Three weeks ago, 16 year old Shelby Ellis of Atlanta, Georgia went missing. Shelby had become part of an underground cult movement related to the Goth lifestyle, and she recently disappeared, as did two of her friends. All three teens went to school at McEachern High School and shared a common obsession with the vampire underground.
PLEASE NOTE – there is an update to this story posted at the bottom of this article – SCROLL DOWN TO READ.
On October 11th, Shelby got on the bus to school and then never returned home. A week later, a 15-year-old freshman friend of Shelby’s also went missing. The following week, another girl disappeared. All signs point to the three girls running away from home.
According to CBS reporter Wendy Saltzman, the parents, Rich and Wendy Ellis, noticed marked changes in Shelby’s behavior, her obsession with goth and the vampire underground, and the fact that her last Internet activity on her computer was logging into the popular goth underground website known as “Vampire Freaks,” and that on that website she “led a double life.”
Private Investigation is Under Way
While police are not talking to news reporters, the parents have hired local private investigator Phillip Hambrick to track down their daughter. Phillip told CBS news that, "A lot of things point to that they are in some kind of pact. We don't know if she has been coerced to go out somewhere, if she has been kidnapped."
Over the past weekend, police discovered the other two teens and brought them back home involuntarily. However, according to CBS News they are unwilling to provide the whereabouts of Shelby Ellis - all signs that this is a cult-related runaway and that Shelby does not want to return home as well.
Both the family and the investigator suspect that the cause of the disappearance is an underground cult. For some reason, McEachern High School principle Regina Montgomery refused to talk to reporters about the three missing teens and any signs or behaviors that took place within the school that could provide a clue as to the whereabouts of Shelby Ellis.
Considering the fact that the school failed to return a student home safely from school may be one indication as to why Principle Montgomery is avoiding discussing the case - the school could very well be facing a lawsuit from the parents of the three teens that went missing during the school day.
The Danger of Vampire Cults
People tend to forget the past, if enough time goes by. However, in 1996, the vampire cult scene reared its ugly head when cult leader Rod Ferrell (a 16 year old high school dropout, at the time) and his cult followers met up with 15 year old Heather Wendorf. Ferrell took on the role of the "maker" or leader of the group, which proceeded to take part in daily blood-drinking (of each other's blood).
The same sort of anti-establishment and anti-authority teenage mentality that led to the formation of so many "hippy" cults in the 1960s is the same mentality behind the teen vampire cults of today. In the case of Rod Ferrell and his group, they eventually murdered Richard and Ruth Wendorf - Heather's parents.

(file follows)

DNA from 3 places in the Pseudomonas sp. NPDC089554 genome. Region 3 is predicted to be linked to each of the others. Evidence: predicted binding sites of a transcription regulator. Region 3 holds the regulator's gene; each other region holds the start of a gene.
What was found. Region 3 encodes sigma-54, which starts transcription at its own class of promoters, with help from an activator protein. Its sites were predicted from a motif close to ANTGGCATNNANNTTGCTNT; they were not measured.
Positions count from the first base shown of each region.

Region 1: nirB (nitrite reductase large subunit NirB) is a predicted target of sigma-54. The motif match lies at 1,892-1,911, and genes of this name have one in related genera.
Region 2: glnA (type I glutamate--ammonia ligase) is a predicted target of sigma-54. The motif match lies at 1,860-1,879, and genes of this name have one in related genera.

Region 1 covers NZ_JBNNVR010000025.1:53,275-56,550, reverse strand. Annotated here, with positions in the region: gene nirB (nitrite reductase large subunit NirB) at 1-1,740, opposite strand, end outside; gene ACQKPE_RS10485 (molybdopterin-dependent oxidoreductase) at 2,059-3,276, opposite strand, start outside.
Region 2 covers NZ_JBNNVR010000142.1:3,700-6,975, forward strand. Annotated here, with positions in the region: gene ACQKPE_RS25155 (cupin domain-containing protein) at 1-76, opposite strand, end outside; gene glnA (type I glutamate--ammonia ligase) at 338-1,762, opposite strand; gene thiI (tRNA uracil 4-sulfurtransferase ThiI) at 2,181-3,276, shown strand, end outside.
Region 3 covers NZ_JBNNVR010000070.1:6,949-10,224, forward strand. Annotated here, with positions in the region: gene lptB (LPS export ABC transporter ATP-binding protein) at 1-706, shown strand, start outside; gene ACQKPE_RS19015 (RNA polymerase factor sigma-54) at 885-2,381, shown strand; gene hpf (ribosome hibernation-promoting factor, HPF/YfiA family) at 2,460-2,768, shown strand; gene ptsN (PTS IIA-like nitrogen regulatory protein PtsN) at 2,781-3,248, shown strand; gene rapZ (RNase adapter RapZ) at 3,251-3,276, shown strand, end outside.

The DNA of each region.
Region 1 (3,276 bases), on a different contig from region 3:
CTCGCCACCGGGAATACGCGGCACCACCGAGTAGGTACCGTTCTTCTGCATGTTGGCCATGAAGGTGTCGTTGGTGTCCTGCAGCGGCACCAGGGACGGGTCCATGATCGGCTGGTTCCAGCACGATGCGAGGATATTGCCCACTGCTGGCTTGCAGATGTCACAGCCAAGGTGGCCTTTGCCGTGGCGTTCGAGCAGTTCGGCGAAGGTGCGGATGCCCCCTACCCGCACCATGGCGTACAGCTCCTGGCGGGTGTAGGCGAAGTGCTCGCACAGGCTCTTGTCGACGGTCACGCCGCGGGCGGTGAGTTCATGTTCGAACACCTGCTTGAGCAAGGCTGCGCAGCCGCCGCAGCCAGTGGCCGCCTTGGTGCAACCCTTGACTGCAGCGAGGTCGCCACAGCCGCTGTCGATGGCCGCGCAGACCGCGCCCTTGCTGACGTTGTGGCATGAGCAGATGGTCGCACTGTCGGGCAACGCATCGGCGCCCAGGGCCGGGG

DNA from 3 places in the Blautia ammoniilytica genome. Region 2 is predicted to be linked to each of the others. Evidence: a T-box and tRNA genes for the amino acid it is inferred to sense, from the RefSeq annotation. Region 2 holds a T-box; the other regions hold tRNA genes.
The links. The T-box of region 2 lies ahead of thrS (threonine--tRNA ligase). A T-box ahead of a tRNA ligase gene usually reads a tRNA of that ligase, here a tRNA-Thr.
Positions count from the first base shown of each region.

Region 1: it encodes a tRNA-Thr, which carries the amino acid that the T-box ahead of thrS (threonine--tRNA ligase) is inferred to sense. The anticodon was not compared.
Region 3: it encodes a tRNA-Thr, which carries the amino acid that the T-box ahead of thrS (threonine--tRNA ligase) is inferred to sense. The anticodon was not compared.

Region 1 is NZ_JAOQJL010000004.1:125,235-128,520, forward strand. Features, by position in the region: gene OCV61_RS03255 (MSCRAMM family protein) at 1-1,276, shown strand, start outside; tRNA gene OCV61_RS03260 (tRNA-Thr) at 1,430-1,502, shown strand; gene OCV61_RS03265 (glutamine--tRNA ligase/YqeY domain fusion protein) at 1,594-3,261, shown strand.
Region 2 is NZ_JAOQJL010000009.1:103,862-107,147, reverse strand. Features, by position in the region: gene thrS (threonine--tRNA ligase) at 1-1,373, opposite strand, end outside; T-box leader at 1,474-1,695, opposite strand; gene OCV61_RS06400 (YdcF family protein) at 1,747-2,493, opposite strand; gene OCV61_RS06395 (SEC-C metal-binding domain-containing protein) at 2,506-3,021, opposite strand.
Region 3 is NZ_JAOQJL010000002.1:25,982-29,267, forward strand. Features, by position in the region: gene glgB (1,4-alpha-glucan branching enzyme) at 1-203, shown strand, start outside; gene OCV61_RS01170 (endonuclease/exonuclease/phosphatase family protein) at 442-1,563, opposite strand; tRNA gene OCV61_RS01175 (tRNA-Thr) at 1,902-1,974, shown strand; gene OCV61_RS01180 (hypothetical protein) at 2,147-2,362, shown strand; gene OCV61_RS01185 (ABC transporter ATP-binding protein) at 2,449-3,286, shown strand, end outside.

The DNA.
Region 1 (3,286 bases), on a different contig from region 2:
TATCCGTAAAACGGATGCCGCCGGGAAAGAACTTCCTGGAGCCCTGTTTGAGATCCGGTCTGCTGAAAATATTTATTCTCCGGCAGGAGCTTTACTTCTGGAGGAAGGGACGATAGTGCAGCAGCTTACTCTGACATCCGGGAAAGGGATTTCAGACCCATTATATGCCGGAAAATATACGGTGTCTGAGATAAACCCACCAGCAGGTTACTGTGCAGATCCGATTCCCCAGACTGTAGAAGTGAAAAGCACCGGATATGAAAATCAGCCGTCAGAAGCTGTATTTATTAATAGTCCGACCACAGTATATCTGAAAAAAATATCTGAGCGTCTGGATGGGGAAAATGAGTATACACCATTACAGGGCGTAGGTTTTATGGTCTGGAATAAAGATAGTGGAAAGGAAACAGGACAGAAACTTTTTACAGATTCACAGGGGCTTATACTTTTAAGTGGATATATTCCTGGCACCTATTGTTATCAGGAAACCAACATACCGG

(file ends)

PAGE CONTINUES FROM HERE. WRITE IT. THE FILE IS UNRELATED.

Ferrell eventually pleaded guilty and sentenced to death, however his sentence was reduced to life. Three other cult followers were also sent to prison. Heather avoided any charges because she wasn't present at the murder.
Vampire Cults Today
It is important for parents to be aware that this particular cult movement is more dangerous for young and impressionable teenage girls looking for independence from parental authority. Many of the cult leaders, like Ferrell, are mentally disturbed men that use these Internet networks as a predatory tool to identify, locate and meet up with under-aged girls - many of whom willingly post inappropriate images of themselves on their own profiles.
The case of Shelby Ellis may be similar to the many other cases throughout history where a teenage girl runs away from home, looking for freedom and independence. Hopefully her case does not end in the same manner that Heather Wendorf's ended.
**UPDATE** TrueCrimeReport.com reported the following update late on November 3rd:
"The good news is that police have found her alive and safe in Lakewood, Washington today. She'd apparently taken a bus to Washington, where she was voluntarily staying with someone who we're guessing she met online. There's no word on why she left or what she was doing out west, but we'll keep you posted."
This is a fascinating story - a quick blurb pulled from a mainstream media source, that prompted a far wider response than expected, primarily from the "vampire community."
While I often cover real-world cults here at TopSecretWriters, I should note that the members of this particular community are not "cultists." Cults are sects - extremist branches - of larger organizations that usually create a dogma that is dangerous and hurtful to its members.
If the article above implied that the entire group of folks that consider themselves part of this community are part of a "cult" - I apologize for the implication.
It will be interesting to learn what the cause of the runaway was (if we ever do learn) - but one thing that I think everyone can agree on is that any time any missing child is found alive, that's always a very good thing.
Thanks to all readers for all of your responses, both public and private.